Morsi’s Flawed Referendum
A sharply divided Egypt begins voting today on a controversial draft constitution. In principle, this important way station in the country’s democratic journey is an occasion for Egyptians to celebrate. Casting a vote in a free election or a popular referendum are clear manifestations of the democratic process. Another reason to be optimistic about Egypt is the way the Egyptian people reacted to what seemed to many as an attempt by President Morsi and his Muslim Brotherhood party to tighten their grip on the country through the President’s constitutional declaration.
Whether Mr. Morsi’s miss-step was part of a sinister power grabbing plot by the Brotherhood or a benign but badly communicated move, the fact remains that millions of Egyptians have provided a clear indication to the world that the old days of acquiescence are over and that the Egyptian people will not allow dictatorial or authoritarian practices even when covered by the cloak of Islam.
But what about the contents of the proposed constitution? It is of course for Egyptians to say, but if I were an Egyptian I would vote against it. Declaring Islam as the Egyptian state’s religion sends a terrible message to the millions of Egyptian Christians that the state is not equally theirs. States should not have religions. People do. The fact that this reference to state religion is not new and is included in some other country’s constitutions as well is not a reason to accept it; especially now that Egypt has a chance to write a new national charter that belongs to the 21st century.
Even more problematic is Article 219, which leaves room for fundamentalist legislation and policies in the future. Millions of Muslims and Christians have expressed grave concerns about this article. If that is not the intention of the drafters as they claim then the wording of this article should be changed to allay those concerns.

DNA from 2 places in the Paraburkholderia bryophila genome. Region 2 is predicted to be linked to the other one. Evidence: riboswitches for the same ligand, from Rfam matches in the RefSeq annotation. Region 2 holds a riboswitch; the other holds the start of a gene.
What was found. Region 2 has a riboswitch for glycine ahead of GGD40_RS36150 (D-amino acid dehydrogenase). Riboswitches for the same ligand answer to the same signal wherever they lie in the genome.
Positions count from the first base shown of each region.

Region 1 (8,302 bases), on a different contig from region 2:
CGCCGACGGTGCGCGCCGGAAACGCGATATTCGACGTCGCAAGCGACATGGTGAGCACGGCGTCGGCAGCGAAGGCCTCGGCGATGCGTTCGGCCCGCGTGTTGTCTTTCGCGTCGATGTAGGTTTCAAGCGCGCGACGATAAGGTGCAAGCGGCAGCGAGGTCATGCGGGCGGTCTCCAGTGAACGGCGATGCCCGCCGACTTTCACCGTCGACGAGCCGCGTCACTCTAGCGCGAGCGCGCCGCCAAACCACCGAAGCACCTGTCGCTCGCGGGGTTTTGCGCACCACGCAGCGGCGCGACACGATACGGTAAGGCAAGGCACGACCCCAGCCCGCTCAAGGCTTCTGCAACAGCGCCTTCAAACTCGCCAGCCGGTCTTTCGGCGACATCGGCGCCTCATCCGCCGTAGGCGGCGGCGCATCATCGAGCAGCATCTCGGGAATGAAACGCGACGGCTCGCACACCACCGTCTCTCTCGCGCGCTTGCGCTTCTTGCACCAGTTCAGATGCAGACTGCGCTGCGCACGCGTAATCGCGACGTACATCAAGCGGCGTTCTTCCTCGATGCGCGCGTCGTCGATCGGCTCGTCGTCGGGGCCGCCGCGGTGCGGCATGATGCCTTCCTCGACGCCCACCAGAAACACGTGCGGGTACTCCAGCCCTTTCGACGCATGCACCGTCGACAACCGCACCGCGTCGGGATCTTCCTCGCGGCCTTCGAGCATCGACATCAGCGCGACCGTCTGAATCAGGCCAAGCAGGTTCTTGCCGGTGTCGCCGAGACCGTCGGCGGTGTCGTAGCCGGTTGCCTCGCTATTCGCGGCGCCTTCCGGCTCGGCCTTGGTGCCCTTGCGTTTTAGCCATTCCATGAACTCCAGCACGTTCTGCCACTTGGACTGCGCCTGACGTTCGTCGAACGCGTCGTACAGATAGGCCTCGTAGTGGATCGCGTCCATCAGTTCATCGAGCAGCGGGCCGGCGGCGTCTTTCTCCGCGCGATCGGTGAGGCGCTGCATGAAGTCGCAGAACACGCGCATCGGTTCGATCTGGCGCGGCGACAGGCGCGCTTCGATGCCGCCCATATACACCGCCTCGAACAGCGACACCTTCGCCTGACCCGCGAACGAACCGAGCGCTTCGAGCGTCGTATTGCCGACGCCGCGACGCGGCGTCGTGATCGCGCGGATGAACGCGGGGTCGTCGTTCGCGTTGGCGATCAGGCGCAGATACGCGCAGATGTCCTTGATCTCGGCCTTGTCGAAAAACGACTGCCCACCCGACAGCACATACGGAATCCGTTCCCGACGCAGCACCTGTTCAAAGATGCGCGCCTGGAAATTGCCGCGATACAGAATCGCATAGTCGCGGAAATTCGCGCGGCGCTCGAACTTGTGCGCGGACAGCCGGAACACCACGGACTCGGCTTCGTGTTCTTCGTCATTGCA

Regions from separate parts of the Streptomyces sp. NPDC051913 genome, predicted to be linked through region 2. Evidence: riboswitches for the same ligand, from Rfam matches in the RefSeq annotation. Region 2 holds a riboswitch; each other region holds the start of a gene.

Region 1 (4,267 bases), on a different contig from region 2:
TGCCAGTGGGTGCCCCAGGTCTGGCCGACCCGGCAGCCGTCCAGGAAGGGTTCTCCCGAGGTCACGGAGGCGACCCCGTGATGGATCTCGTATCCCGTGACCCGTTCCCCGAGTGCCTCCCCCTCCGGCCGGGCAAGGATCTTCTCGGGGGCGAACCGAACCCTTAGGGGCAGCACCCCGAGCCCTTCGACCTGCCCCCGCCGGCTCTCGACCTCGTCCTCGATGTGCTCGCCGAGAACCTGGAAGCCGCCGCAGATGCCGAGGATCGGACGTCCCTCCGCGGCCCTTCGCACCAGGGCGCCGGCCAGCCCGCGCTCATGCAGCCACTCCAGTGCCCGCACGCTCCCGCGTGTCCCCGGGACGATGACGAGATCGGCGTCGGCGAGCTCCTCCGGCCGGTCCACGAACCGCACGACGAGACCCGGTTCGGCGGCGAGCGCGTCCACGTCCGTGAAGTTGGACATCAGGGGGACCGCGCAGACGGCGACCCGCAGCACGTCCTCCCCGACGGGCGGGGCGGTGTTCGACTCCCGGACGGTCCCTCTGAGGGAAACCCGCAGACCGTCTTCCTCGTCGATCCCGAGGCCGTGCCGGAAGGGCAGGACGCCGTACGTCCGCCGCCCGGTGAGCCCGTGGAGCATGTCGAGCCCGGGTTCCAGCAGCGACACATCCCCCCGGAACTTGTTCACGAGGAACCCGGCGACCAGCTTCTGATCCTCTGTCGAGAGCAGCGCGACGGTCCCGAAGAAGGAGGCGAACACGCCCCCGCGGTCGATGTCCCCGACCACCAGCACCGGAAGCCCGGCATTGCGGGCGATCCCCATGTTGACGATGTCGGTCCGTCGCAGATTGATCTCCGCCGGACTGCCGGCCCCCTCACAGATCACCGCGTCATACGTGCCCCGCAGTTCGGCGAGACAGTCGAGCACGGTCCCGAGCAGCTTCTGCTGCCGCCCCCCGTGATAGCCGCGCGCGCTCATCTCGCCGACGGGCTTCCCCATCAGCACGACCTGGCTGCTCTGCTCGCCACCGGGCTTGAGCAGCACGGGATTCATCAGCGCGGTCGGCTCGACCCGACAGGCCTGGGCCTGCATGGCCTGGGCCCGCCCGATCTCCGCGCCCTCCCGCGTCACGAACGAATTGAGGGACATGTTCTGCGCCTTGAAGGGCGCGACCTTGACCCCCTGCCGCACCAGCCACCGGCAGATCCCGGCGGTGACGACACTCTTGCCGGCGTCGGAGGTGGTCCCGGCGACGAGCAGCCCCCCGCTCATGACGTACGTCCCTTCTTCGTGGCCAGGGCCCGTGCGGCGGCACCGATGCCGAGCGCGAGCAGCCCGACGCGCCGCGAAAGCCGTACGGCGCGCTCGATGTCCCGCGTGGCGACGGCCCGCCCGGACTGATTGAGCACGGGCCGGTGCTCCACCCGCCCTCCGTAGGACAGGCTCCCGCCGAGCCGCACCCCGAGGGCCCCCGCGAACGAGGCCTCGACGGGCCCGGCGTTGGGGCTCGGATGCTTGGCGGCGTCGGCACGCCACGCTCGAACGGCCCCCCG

What I find most problematic, however, is not the draft constitution itself but the fact that it is being put to a referendum on a simple majority basis. A constitution is the ultimate national contract that sets the principles by which a society is governed, laws are passed and policies implemented. It should command the support of a large majority of the population. This is also true about amendments to constitutions, where majorities of two thirds or even three quarters are commonly required. It is rather surprising that this point is not being raised strongly enough by the opposition. A constitution that is opposed by a large minority of the population is a flawed constitution-in any country.
Had I been in Morsi’s shoes I would have issued a constitutional declaration making the majority requirement in the referendum at least two thirds (and maybe even three quarters) of voters.